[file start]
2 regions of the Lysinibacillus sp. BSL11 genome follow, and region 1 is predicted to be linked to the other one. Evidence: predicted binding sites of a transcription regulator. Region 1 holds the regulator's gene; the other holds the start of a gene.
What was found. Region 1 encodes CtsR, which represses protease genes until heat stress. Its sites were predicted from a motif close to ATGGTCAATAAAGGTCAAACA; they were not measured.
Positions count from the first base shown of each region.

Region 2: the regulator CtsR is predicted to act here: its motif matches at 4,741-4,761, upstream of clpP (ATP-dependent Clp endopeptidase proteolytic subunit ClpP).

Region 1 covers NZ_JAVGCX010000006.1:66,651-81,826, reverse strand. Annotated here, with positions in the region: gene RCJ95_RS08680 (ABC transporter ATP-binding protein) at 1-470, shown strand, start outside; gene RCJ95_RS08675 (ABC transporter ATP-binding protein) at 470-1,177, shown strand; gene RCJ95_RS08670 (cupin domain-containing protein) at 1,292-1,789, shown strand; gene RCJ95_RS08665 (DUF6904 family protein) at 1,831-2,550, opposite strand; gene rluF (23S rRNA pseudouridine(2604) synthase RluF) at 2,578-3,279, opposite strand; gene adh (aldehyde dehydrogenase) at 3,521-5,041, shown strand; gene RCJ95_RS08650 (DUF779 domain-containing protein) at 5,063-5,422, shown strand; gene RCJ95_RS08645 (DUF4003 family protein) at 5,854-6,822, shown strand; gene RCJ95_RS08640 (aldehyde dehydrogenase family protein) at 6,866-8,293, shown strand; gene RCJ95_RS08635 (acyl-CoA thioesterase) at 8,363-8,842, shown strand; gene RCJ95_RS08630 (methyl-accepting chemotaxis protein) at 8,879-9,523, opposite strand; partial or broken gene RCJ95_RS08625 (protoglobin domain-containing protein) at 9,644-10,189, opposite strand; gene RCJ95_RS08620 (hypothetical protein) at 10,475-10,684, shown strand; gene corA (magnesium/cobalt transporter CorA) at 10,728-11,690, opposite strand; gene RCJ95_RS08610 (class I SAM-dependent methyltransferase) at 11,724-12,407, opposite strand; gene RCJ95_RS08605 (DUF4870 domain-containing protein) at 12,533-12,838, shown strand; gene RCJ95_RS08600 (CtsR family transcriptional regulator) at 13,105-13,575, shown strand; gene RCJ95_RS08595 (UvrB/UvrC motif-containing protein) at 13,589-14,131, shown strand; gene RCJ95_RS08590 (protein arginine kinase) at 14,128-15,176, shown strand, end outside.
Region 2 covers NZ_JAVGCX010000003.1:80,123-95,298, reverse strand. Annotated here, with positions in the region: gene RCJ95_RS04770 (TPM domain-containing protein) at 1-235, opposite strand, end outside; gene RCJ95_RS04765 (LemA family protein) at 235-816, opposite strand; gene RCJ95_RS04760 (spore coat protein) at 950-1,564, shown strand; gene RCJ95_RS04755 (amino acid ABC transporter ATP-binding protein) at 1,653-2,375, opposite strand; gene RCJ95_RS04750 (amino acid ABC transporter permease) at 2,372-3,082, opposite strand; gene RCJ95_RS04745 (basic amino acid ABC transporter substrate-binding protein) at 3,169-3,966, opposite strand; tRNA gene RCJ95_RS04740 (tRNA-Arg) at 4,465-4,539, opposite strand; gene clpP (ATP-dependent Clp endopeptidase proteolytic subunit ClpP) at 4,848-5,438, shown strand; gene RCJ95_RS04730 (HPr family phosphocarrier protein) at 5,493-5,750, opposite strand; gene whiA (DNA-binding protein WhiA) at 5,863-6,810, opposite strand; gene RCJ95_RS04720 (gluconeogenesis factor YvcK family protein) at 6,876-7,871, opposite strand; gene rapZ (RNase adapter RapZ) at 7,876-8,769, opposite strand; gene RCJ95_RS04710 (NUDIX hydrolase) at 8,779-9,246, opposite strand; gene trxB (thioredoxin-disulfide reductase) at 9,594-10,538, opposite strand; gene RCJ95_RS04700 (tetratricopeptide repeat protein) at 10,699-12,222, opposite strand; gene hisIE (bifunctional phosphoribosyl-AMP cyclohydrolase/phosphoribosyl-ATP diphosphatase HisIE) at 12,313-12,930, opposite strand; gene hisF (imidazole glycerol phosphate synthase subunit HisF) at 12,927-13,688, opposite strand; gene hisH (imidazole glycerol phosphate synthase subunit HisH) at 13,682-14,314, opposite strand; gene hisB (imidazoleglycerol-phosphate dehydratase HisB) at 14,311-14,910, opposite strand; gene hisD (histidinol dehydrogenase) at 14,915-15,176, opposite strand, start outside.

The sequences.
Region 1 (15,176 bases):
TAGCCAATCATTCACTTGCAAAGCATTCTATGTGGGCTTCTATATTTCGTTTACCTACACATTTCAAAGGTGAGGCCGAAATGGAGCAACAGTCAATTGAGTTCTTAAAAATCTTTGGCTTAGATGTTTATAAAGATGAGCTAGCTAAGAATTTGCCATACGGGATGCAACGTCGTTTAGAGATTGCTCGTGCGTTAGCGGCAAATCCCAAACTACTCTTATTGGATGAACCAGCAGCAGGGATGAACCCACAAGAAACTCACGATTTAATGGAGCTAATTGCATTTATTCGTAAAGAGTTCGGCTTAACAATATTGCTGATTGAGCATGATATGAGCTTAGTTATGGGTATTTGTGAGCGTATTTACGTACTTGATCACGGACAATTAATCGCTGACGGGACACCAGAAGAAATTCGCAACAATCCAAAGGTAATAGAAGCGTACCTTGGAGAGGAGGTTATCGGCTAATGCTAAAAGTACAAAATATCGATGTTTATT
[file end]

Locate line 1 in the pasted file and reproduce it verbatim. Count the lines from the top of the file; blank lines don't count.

2 regions of the Lysinibacillus sp. BSL11 genome follow, and region 1 is predicted to be linked to the other one. Evidence: predicted binding sites of a transcription regulator. Region 1 holds the regulator's gene; the other holds the start of a gene.